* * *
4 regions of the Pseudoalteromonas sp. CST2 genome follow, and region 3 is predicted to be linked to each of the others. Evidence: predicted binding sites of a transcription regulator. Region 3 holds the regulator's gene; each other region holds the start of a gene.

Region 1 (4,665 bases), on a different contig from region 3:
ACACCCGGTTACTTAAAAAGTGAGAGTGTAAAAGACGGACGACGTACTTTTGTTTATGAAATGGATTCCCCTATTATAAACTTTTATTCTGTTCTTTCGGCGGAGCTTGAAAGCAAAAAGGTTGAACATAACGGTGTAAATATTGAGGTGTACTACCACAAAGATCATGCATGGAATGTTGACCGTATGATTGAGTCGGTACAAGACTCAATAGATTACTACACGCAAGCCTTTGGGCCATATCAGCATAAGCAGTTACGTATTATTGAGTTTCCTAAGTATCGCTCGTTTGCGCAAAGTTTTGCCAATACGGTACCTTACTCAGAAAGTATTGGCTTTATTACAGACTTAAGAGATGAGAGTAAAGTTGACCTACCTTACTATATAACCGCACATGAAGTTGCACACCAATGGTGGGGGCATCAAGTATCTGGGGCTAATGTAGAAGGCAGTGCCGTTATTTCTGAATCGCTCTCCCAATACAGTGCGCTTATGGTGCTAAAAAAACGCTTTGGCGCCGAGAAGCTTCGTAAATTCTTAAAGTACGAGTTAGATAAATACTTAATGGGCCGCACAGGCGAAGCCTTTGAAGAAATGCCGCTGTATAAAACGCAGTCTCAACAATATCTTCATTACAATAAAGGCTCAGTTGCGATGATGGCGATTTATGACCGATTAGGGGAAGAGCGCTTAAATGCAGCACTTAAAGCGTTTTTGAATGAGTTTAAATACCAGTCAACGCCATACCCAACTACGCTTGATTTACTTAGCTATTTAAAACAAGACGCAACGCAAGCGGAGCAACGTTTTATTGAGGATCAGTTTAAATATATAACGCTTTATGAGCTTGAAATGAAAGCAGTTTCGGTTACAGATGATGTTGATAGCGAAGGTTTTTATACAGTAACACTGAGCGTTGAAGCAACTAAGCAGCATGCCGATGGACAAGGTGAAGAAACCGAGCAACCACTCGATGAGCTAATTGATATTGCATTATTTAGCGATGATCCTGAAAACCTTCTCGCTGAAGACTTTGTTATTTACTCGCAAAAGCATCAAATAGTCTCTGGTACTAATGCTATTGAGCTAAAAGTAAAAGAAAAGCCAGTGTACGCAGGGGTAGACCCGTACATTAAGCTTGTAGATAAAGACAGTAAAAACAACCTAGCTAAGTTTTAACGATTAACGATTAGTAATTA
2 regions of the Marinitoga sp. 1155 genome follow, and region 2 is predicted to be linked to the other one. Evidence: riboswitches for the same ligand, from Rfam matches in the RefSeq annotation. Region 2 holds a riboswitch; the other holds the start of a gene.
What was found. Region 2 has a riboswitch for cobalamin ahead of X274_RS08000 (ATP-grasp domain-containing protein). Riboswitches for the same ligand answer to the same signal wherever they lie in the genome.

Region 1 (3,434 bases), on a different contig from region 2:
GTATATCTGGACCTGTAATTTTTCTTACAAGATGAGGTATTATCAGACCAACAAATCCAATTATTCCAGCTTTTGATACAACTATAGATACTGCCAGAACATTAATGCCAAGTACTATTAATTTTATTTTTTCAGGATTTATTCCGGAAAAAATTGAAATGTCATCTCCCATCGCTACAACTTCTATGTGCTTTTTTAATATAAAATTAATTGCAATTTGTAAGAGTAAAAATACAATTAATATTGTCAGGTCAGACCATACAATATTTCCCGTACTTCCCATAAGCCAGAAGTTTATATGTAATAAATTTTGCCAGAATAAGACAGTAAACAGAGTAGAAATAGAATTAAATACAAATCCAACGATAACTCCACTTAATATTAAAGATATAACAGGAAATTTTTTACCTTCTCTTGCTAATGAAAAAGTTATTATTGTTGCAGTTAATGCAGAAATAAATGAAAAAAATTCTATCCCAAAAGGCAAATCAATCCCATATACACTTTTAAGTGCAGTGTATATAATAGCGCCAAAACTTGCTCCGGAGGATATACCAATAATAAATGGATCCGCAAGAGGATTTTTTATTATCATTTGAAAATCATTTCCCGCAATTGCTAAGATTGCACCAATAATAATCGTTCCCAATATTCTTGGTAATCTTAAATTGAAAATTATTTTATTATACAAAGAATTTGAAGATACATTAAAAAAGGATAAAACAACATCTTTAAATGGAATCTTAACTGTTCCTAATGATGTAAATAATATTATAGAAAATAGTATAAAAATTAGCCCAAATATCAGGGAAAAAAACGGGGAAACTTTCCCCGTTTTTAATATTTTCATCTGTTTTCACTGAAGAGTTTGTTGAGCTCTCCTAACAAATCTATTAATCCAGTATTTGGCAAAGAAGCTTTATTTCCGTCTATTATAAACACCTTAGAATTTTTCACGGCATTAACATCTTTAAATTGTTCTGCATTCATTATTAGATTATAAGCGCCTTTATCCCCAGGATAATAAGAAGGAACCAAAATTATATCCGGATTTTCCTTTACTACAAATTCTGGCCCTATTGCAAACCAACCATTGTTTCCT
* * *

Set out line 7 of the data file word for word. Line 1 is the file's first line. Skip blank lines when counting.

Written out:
GTATATCTGGACCTGTAATTTTTCTTACAAGATGAGGTATTATCAGACCAACAAATCCAATTATTCCAGCTTTTGATACAACTATAGATACTGCCAGAACATTAATGCCAAGTACTATTAATTTTATTTTTTCAGGATTTATTCCGGAAAAAATTGAAATGTCATCTCCCATCGCTACAACTTCTATGTGCTTTTTTAATATAAAATTAATTGCAATTTGTAAGAGTAAAAATACAATTAATATTGTCAGGTCAGACCATACAATATTTCCCGTACTTCCCATAAGCCAGAAGTTTATATGTAATAAATTTTGCCAGAATAAGACAGTAAACAGAGTAGAAATAGAATTAAATACAAATCCAACGATAACTCCACTTAATATTAAAGATATAACAGGAAATTTTTTACCTTCTCTTGCTAATGAAAAAGTTATTATTGTTGCAGTTAATGCAGAAATAAATGAAAAAAATTCTATCCCAAAAGGCAAATCAATCCCATATACACTTTTAAGTGCAGTGTATATAATAGCGCCAAAACTTGCTCCGGAGGATATACCAATAATAAATGGATCCGCAAGAGGATTTTTTATTATCATTTGAAAATCATTTCCCGCAATTGCTAAGATTGCACCAATAATAATCGTTCCCAATATTCTTGGTAATCTTAAATTGAAAATTATTTTATTATACAAAGAATTTGAAGATACATTAAAAAAGGATAAAACAACATCTTTAAATGGAATCTTAACTGTTCCTAATGATGTAAATAATATTATAGAAAATAGTATAAAAATTAGCCCAAATATCAGGGAAAAAAACGGGGAAACTTTCCCCGTTTTTAATATTTTCATCTGTTTTCACTGAAGAGTTTGTTGAGCTCTCCTAACAAATCTATTAATCCAGTATTTGGCAAAGAAGCTTTATTTCCGTCTATTATAAACACCTTAGAATTTTTCACGGCATTAACATCTTTAAATTGTTCTGCATTCATTATTAGATTATAAGCGCCTTTATCCCCAGGATAATAAGAAGGAACCAAAATTATATCCGGATTTTCCTTTACTACAAATTCTGGCCCTATTGCAAACCAACCATTGTTTCCT